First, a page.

Appropriate stakeholder engagement helps bring out dissatisfaction or disagreement and highlights ways in which management can help resolve challenges that may affect the sustainability of policies.

Leaders take responsibility

Leadership involves exercising authority and taking control. However, it also implies an invisible sense of responsibility that a leader assumes, if things don’t go as planned. It is this role of taking responsibility for all decisions, good or bad, that makes leadership intimidating. The people who run the institutions, not just the leaders, however, the responsibility for decisions rests entirely with the leaders.

In the case of the Aburi Girls, although the decision to charge additional fees was agreed at the PTA level, the director was made to take responsibility for their actions.

It is not clear whether the manager sanctioned such payments, however, in cases where things go wrong, as illustrated in this case, it is the managers who take the downfall on behalf of the other decision makers. In governance, the voice of the people is not necessarily the voice of God

This case illustrates perfectly the complex dynamics of governance. Leaders take full advantage of their positions; however, a key role is to take responsibility for the successes and failures of decisions.

A leader must therefore be proactive to sense the minds of the people and ensure that the decisions taken are defensible and do not violate any regulations or go against the ethics of the profession.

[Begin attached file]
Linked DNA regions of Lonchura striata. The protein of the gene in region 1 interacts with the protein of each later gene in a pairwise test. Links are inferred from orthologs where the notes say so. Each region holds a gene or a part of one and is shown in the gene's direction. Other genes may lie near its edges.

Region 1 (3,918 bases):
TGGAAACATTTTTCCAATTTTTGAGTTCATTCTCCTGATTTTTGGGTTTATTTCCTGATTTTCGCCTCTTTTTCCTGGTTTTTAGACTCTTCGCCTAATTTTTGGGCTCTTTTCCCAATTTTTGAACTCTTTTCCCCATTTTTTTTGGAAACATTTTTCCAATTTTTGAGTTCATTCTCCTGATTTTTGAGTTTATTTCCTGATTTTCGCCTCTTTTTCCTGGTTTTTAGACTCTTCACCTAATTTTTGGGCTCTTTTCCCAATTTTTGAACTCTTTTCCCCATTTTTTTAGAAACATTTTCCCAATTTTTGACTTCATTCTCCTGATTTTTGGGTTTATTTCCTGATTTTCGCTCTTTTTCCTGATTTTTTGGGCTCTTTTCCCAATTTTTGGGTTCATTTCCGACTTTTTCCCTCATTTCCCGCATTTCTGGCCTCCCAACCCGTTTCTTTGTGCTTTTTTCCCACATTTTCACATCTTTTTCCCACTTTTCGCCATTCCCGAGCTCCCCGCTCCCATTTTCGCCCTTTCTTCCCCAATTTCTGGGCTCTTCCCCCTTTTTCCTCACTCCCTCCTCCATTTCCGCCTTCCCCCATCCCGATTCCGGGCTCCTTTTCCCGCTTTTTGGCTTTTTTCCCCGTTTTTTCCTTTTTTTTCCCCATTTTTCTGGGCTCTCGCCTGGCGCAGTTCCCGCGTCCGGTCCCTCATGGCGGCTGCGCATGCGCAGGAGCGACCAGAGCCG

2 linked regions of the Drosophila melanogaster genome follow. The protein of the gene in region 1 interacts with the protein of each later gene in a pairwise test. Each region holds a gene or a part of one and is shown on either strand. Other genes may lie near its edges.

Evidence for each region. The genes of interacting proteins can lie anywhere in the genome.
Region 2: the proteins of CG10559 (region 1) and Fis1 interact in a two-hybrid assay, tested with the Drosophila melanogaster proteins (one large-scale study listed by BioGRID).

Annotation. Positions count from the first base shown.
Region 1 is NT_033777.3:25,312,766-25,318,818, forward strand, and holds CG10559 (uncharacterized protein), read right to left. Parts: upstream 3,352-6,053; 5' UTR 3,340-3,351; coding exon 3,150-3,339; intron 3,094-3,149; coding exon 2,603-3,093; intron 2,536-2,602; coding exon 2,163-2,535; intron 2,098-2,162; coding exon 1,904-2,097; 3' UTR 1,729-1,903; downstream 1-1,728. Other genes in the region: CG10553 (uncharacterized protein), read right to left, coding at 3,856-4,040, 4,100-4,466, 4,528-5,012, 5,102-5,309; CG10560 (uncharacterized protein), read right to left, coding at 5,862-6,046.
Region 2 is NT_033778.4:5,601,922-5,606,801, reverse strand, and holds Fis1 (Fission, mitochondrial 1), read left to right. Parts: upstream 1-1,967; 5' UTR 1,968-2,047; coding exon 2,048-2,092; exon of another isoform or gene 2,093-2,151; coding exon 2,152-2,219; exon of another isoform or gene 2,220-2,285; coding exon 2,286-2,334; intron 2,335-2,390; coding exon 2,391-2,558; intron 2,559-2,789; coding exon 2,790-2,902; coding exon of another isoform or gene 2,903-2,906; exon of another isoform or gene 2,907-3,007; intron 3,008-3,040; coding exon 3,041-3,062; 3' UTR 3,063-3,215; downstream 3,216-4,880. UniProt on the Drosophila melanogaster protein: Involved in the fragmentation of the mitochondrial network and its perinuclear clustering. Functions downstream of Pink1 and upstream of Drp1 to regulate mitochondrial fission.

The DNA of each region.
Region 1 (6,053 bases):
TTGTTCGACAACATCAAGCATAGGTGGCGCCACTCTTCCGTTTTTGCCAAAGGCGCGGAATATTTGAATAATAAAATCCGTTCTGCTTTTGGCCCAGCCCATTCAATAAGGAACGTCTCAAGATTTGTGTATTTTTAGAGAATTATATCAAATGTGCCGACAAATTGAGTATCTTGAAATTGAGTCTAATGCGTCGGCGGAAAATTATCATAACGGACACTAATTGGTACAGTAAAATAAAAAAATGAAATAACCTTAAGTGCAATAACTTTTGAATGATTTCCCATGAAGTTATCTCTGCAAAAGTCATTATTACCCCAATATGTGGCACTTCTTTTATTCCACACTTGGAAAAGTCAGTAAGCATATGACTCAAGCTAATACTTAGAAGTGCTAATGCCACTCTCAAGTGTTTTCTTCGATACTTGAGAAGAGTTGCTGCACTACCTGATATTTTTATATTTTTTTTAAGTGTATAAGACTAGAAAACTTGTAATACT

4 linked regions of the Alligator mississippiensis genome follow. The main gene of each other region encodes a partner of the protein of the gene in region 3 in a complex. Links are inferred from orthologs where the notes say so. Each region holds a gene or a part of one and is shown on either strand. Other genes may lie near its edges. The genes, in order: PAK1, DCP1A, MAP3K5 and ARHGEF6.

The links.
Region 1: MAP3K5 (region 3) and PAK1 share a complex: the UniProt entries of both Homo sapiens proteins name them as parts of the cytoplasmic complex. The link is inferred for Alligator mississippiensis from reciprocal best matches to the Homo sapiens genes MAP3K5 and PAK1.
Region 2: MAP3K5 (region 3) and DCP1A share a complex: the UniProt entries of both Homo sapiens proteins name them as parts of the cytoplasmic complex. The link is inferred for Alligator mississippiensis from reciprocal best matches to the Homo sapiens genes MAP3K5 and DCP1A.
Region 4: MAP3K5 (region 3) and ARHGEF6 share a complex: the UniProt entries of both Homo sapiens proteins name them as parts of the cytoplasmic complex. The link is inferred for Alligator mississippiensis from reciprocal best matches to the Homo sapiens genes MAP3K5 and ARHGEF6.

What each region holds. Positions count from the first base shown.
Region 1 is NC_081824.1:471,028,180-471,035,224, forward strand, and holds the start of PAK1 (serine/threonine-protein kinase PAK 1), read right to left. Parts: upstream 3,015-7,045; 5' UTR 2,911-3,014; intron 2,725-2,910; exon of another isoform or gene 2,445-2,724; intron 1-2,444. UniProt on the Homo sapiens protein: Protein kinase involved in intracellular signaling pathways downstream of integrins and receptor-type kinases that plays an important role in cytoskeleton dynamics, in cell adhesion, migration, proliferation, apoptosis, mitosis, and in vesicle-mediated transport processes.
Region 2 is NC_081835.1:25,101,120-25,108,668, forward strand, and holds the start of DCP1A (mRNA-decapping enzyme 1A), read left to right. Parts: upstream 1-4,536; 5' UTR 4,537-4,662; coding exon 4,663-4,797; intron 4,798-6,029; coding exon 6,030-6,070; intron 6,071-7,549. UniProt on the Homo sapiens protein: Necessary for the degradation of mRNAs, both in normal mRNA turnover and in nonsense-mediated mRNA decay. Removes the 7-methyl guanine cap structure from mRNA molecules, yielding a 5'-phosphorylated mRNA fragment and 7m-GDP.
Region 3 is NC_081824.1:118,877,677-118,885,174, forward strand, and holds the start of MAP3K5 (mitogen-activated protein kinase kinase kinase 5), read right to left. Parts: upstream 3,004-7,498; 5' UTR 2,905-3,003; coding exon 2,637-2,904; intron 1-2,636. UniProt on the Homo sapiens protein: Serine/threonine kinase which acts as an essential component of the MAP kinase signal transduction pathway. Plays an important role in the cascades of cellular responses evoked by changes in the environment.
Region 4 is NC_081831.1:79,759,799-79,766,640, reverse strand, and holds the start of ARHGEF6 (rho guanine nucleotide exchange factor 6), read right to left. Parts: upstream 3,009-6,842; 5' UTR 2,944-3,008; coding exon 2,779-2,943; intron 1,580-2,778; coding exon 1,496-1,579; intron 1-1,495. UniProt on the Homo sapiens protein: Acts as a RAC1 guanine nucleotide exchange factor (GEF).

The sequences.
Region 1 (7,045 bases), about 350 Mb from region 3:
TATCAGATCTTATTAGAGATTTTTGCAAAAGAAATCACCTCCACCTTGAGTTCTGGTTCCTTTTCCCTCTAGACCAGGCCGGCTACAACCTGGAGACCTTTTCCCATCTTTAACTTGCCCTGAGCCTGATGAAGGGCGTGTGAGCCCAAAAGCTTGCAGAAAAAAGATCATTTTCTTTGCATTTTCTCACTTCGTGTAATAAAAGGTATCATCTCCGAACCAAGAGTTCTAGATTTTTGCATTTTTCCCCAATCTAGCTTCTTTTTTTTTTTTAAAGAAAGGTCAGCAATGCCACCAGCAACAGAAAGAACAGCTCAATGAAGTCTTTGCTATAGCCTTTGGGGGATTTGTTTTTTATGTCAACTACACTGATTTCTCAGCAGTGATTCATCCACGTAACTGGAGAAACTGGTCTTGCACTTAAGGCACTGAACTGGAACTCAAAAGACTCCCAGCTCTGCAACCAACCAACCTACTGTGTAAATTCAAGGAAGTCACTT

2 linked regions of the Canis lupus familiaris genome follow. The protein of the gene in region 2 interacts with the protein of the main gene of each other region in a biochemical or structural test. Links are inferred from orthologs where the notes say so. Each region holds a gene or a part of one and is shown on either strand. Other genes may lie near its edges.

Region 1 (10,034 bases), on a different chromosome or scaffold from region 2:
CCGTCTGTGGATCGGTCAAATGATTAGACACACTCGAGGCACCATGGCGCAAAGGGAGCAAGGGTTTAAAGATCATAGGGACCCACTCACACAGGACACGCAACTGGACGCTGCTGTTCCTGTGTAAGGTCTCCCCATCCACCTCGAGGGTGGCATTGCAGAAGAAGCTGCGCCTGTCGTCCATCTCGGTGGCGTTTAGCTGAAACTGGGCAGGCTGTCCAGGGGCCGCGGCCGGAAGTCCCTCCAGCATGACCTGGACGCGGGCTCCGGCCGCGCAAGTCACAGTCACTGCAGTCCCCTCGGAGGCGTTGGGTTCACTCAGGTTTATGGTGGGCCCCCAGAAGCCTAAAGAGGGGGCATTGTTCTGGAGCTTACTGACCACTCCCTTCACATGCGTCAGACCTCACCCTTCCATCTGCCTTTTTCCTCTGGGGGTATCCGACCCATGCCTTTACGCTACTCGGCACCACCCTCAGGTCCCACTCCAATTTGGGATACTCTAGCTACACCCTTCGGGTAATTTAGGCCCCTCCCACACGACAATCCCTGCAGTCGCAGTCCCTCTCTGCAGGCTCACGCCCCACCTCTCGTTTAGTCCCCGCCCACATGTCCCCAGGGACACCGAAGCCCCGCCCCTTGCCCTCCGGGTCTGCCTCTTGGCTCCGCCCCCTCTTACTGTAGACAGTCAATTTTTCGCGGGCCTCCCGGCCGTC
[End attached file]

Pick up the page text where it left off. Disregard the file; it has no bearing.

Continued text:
Leaders are told that when forced to make a decision on behalf of the institution, they must first consider whether they can defend the decision with confidence. Such thinking will help them to delve into the options and ensure that the best course of action is chosen.


The case also sends a clear call to all executives to tire of the fact that as much as they have the best interests of their clients at heart, there are officials with the stock exchange calling the shots and demanding compliance with their directives.

The principal obviously seems to have the success of students and teachers at heart, however, public institutions, such as Aburi Girls, operate within the limits of authority and the regulatory framework.

The GES has the regulatory mandate to ensure that policies and directives are followed with respect to them. In addition, they are empowered by law to impose penalties for non-compliance.

The imposition of additional fees, although the intentions seemed laudable, was in flagrant violation of the GHG Directive and therefore resulted in sanctions.

As leaders, it is best to seek the best interests of the institution, but always keep in mind the wishes of the appointing authority. It’s easy to go on a mission to save a crippled system with innovative and brilliant ideas, however, keep the goals of regulators and the limits of your powers in mind so you don’t go wrong.

The author is Senior Deputy Registrar at the University of Communication Technologies of Ghana / Postgraduate Student in Educational Leadership and Governance at the University of Ghana, Legon.